College Art Association Annual Conference, New York City, February 10-13, 2021
Chairs: Nicole Pulichene (Harvard University) and Nancy Thebaut (Skidmore College)
Double-sided images are pervasive across art historical time and place, yet they are not always considered in their full physical integrity: one side is often studied, displayed, and photographed more than its counterpart. In the historiography of pre-modern art, for example, privileging one side of a work might reflect methodologies borrowed from the study of easel painting. This approach, however, risks flattening an object’s material complexity and obscuring evidence of making and use.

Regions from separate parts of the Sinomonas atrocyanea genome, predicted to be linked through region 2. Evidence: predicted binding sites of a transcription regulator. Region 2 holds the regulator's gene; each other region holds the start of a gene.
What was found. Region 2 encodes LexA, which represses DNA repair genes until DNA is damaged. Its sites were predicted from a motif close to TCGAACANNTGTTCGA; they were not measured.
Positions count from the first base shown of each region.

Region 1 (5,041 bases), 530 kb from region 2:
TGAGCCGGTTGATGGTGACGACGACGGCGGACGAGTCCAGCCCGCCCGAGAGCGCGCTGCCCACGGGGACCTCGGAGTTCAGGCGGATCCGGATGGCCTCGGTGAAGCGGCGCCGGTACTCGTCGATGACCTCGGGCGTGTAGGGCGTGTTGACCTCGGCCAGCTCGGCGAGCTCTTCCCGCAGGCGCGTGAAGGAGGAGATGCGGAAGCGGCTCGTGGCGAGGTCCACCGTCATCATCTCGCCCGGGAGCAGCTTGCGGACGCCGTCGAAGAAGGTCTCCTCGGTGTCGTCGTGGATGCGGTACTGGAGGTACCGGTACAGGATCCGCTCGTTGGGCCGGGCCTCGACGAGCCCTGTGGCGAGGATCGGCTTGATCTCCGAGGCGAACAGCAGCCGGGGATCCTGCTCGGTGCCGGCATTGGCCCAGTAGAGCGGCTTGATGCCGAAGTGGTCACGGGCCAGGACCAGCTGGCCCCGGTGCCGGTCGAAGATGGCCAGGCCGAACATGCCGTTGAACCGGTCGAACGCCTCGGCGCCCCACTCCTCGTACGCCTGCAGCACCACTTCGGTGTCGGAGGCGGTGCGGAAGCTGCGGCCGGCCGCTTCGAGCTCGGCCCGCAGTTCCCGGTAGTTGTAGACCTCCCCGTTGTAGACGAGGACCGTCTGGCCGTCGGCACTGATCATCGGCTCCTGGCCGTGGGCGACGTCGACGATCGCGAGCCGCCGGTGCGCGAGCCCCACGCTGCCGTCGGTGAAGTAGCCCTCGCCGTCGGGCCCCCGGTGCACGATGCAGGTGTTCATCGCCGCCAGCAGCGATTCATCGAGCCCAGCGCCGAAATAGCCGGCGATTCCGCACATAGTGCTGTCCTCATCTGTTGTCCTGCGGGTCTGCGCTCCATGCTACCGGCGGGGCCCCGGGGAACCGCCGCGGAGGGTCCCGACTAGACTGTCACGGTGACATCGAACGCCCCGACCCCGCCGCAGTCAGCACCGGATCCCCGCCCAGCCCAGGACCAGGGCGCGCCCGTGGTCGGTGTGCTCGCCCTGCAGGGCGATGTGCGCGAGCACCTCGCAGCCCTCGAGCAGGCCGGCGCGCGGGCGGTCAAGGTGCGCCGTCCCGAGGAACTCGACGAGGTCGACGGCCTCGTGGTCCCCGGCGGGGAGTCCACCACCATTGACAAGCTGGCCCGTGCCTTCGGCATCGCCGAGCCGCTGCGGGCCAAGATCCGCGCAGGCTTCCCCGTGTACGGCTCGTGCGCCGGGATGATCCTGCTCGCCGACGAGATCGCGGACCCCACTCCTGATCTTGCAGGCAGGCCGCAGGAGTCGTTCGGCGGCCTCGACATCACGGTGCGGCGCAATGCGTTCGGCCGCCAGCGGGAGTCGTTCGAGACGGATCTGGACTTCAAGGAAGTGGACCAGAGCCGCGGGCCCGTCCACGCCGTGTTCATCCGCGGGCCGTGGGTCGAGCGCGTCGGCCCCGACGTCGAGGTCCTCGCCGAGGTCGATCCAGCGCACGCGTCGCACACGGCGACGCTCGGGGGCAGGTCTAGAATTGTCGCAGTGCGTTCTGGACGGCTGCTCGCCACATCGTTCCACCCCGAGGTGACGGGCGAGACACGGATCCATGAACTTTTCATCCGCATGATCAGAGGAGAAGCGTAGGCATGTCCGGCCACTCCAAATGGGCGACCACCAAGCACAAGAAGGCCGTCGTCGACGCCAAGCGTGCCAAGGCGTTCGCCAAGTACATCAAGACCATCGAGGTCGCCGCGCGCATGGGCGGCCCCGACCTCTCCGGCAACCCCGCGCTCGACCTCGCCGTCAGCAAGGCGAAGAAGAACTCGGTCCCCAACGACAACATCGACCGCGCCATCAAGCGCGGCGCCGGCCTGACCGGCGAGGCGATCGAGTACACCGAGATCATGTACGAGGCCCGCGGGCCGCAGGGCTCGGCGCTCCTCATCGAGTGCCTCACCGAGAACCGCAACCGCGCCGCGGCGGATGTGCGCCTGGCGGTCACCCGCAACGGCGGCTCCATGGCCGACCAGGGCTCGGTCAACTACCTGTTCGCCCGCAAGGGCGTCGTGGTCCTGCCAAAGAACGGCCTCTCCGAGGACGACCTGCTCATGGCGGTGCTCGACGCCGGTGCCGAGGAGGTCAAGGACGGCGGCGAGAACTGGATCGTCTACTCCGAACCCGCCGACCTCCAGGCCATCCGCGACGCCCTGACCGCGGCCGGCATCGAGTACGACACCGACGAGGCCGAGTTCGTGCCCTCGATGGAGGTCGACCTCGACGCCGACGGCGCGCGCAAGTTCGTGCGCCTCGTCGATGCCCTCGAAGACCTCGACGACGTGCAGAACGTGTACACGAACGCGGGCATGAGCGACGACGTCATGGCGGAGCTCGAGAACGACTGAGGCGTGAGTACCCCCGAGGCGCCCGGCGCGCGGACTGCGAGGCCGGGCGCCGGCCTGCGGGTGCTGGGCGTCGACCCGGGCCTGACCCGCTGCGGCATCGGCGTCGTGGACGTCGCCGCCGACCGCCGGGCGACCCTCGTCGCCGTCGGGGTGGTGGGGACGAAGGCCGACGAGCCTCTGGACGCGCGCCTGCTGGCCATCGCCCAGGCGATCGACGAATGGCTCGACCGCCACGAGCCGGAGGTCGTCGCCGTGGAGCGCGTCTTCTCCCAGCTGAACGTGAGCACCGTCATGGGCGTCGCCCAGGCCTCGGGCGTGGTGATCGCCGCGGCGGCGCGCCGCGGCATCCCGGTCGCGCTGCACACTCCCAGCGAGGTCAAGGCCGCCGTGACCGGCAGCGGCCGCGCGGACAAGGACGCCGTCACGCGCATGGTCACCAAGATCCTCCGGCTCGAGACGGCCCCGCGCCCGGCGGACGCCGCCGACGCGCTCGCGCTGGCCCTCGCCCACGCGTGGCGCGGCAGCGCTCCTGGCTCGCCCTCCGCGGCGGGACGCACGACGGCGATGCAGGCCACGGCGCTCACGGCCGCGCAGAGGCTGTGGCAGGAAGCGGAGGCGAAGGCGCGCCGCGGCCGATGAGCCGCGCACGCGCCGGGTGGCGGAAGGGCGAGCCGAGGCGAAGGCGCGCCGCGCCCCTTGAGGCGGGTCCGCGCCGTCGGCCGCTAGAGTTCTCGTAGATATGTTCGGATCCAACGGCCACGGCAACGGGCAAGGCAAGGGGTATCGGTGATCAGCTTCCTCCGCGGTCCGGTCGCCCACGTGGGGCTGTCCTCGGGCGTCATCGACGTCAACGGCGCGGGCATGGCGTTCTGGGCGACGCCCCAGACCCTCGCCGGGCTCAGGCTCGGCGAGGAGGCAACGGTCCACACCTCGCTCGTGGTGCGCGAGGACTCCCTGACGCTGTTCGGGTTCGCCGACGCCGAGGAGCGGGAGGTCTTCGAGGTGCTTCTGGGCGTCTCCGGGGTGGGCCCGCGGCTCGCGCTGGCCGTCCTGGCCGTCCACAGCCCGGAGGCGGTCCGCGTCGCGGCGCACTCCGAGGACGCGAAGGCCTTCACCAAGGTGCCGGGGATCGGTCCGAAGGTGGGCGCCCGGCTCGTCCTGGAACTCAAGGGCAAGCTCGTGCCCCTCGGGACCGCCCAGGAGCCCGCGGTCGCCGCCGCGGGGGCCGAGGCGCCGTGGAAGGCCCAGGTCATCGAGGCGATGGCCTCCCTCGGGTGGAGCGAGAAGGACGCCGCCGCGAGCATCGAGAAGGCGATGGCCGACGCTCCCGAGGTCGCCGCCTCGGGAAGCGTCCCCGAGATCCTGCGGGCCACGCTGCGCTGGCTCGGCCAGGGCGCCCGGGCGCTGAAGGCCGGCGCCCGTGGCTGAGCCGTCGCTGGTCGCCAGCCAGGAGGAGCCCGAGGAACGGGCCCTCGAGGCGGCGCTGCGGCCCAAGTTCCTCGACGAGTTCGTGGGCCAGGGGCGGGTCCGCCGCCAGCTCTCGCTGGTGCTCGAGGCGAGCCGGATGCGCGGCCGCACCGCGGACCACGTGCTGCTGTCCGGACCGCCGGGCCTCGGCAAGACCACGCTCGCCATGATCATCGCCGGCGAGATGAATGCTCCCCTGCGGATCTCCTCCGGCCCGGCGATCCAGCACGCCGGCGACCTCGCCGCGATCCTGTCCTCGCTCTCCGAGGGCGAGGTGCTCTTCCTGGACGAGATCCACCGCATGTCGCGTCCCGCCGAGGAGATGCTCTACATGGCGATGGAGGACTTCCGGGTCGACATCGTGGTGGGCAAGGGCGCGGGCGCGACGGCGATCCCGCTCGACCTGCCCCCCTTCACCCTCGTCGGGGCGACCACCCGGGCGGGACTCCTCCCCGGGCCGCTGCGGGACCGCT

This panel seeks papers that consider the history and historiography of double-sided objects by attending to their many facets, whether “front” and “back,” oblique angles, or otherwise hidden images. We ask how more holistic approaches to works of art might complicate, or even confirm, long-standing art historical narratives. Topics and questions might include: if makers emphasized or concealed the multi-sidedness of an object; if (and how) one side became dominant over time; emergent iconographic or material patterns within an object corpus; and multifarious or changing viewing conditions. Participants might offer solutions to unsatisfying yet common descriptors like front/back, recto/verso, or obverse/reverse, which so often reinforce material hierarchies. In keeping with this year’s CAA theme of climate crisis, contributors may wish to explore double-sidedness as a solution to material scarcity, namely through reuse and recycling. Proposals dealing with multi-sided works of art are also encouraged to apply. We hope that this panel creates a unique space to confront methodological and visual blind spots within our discipline by revising and challenging one-dimensional modes of looking.